Rehabilitation charges forward for California corrections
By Krissi Khokhobashvili, CDCR Public Information Officer II
Office of Public and Employee Communications
A lifelong educator and transformer of organizational cultures has stepped in to lead CDCR’s Division of Rehabilitative Programs (DRP) through a huge philosophical shift in the department.
CDCR is committed to preparing offenders for success after prison through an incarceration model that provides effective rehabilitation through vocational training, academic education, behavioral therapies, family and relationship building and easing reentry into society, all while maintaining secure prisons and enhancing public safety. In partnership with every other arm of CDCR, DRP is at the forefront of those efforts, enveloping the division of In-Prison Services, Office of Correctional Education (OCE) and Community Reentry Services. Stepping up to lead those efforts – and the more than 2,500 people who work across those divisions – is Dr. Brant Choate.
“I guess at heart I’m an academic,” said Choate, who came to CDCR as OCE director in June 2014 following more than two decades in public and private education. “But I don’t want to be typecast as the education guy, because I’m really more of an organizational behavior guy. How do you take an organization at its current status, whether it’s good or bad, and take it to a higher level?”
One way to do that, Choate says, is to “awaken sleeping giants” – to recognize, as a leader, team members’ strong points and passions, and empower them to use those skills and ideas to develop programs, build support and enhance existing systems. He does that by paying attention to all areas of DRP, from the people running programs and teaching inside institutions to the behind-the-scenes support staff making those programs possible.
“Are people happy in their job? Are they empowered? Do they feel like they are being challenged? Are they growing in their experience?” are all questions Choate challenges himself and DRP leadership to ask about their staff. “It doesn’t matter what level they are – there’s a sleeping giant in there somewhere. And if a manager is holding you back because of their inability to tap into that, then there’s a problem with the manager.”
“Brant brings to DRP a much-needed ability to think creatively,” said CDCR Undersecretary of Operations Ralph Diaz. “He has an ability to see things that people who ‘grew up’ in CDCR, like me, don’t see. Through the work he has done for CDCR, his commitment to our institutions and our staff, I think he has earned a rightful place as a CDCR executive.”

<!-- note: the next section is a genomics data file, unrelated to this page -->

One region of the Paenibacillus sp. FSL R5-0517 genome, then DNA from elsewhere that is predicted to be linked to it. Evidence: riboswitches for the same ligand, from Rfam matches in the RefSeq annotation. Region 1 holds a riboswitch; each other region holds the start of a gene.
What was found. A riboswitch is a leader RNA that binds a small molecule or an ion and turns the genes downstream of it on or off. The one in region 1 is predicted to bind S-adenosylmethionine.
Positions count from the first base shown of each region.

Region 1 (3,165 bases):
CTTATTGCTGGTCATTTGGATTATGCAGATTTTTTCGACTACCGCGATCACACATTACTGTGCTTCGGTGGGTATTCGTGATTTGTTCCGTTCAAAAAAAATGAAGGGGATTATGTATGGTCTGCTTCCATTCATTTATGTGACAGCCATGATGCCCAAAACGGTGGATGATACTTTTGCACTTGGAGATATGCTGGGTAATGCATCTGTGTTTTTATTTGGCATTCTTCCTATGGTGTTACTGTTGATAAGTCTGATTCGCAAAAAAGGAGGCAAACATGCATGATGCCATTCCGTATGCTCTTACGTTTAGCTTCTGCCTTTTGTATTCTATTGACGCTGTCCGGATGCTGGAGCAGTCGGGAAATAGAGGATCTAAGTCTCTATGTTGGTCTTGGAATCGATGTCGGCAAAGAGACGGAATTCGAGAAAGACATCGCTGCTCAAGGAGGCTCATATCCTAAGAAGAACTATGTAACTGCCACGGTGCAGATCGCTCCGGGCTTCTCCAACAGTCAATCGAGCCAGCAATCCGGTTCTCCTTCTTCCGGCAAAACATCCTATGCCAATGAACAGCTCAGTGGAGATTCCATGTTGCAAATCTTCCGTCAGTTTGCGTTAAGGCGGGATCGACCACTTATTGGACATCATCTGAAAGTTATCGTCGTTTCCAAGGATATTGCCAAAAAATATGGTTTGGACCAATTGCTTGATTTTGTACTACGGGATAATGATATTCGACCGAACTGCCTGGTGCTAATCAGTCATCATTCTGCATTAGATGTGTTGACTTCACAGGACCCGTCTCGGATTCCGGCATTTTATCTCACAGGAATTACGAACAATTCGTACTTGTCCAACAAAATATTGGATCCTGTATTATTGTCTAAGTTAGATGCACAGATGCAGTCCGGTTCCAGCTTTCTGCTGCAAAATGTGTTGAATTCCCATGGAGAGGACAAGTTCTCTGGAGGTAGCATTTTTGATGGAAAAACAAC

Choate’s teaching experience began in the public school system, and in 1992 he fulfilled his dream of opening a private school, Golden Hills School, which still operates in El Dorado Hills today. Choate served as Golden Hills principal until 2003, and then as chair of the School of Education at the University of Phoenix Sacramento Valley, establishing the program at 11 different campuses between Sacramento and Bakersfield. Choate earned Doctor of Education and Master of Arts degrees in educational leadership from Saint Mary’s College and a Bachelor of Science in Educational Psychology from Brigham Young University. From University of Phoenix, he moved to the Sacramento City Unified School District as director of adult education at the Charles A. Jones Career and Technical Education Center, where a large portion of the students he served were formerly incarcerated.
It was there that Choate met Chuck Pattillo, executive director of the California Prison Industry Authority (CALPIA), which had once partnered with the center for a commercial truck driving program. Hoping to reestablish the relationship with CALPIA, Choate met with Pattillo, who took him on a tour of Folsom State Prison. That meeting, and his work with parolee students, piqued Choate’s interest in correctional education and the possibility of making a difference by providing opportunities to incarcerated men and women.